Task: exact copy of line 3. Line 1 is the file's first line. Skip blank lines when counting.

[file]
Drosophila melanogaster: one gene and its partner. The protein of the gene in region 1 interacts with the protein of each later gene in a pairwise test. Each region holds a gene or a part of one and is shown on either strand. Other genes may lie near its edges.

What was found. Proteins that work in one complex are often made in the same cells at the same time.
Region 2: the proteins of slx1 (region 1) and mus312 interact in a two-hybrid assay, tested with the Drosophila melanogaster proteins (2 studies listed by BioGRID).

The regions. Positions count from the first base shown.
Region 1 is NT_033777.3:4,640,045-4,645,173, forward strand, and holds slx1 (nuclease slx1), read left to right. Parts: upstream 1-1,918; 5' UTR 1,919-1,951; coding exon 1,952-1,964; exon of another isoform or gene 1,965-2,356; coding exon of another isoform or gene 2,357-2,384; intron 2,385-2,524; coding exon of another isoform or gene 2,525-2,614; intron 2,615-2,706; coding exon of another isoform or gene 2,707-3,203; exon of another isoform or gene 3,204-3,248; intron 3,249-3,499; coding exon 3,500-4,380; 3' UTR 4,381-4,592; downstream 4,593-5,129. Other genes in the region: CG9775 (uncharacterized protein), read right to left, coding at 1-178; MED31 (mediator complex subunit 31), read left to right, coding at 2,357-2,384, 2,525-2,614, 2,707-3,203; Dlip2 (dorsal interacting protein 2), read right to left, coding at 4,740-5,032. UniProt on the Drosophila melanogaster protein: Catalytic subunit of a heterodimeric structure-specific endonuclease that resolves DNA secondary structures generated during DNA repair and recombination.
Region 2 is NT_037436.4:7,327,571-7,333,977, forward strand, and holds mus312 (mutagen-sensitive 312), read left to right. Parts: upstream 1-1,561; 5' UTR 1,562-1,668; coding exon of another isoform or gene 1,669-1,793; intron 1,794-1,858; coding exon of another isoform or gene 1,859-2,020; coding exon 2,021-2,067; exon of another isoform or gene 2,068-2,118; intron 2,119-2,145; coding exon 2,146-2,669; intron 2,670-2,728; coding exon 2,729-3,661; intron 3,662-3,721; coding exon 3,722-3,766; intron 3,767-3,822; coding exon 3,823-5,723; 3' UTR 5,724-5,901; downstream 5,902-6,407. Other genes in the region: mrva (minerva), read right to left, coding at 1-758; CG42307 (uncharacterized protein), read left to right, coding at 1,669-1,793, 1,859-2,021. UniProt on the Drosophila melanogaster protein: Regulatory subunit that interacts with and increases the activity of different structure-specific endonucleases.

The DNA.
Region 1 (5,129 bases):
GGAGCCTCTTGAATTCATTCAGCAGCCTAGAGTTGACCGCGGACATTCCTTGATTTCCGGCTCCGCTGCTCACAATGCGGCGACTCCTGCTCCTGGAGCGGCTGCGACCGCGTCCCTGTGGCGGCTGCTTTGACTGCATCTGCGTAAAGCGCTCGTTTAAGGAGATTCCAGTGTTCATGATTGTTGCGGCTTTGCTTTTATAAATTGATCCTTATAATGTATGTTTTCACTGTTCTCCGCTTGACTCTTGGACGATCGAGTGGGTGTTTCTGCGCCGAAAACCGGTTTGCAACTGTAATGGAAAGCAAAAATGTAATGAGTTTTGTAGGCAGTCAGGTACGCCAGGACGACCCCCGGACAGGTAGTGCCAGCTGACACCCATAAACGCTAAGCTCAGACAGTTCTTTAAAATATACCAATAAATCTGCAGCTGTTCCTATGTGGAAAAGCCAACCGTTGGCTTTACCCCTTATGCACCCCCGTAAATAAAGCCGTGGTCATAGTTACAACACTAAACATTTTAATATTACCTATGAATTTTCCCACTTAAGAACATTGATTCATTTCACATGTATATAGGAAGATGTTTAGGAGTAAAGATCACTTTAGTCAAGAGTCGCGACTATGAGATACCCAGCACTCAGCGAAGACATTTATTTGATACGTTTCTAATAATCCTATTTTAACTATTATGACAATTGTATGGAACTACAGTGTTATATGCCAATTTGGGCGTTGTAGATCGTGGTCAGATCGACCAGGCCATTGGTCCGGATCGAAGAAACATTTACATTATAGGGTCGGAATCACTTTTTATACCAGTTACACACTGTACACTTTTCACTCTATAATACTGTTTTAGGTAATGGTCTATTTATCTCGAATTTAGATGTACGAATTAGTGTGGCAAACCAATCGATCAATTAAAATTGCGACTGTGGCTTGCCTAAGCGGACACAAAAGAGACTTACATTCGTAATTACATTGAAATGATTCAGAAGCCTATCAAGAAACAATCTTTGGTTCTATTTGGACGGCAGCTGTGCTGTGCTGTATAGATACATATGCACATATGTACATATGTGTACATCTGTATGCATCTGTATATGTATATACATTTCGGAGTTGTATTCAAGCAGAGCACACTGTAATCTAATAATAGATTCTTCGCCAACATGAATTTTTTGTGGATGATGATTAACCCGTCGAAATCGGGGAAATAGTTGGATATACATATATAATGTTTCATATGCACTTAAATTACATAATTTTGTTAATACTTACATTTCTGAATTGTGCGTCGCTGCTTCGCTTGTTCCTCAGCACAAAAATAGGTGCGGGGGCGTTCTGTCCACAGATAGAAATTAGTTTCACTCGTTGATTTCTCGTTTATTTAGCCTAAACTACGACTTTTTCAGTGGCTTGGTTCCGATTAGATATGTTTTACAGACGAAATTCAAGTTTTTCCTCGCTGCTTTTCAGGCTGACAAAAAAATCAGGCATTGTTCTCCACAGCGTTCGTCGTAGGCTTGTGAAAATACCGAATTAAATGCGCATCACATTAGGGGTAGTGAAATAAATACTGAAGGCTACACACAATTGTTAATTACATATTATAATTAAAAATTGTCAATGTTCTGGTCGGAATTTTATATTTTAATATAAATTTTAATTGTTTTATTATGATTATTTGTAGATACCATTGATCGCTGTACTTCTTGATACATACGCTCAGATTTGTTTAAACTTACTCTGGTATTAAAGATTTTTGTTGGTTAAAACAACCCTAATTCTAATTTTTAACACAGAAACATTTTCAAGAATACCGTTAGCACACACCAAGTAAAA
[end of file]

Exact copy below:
Region 2: the proteins of slx1 (region 1) and mus312 interact in a two-hybrid assay, tested with the Drosophila melanogaster proteins (2 studies listed by BioGRID).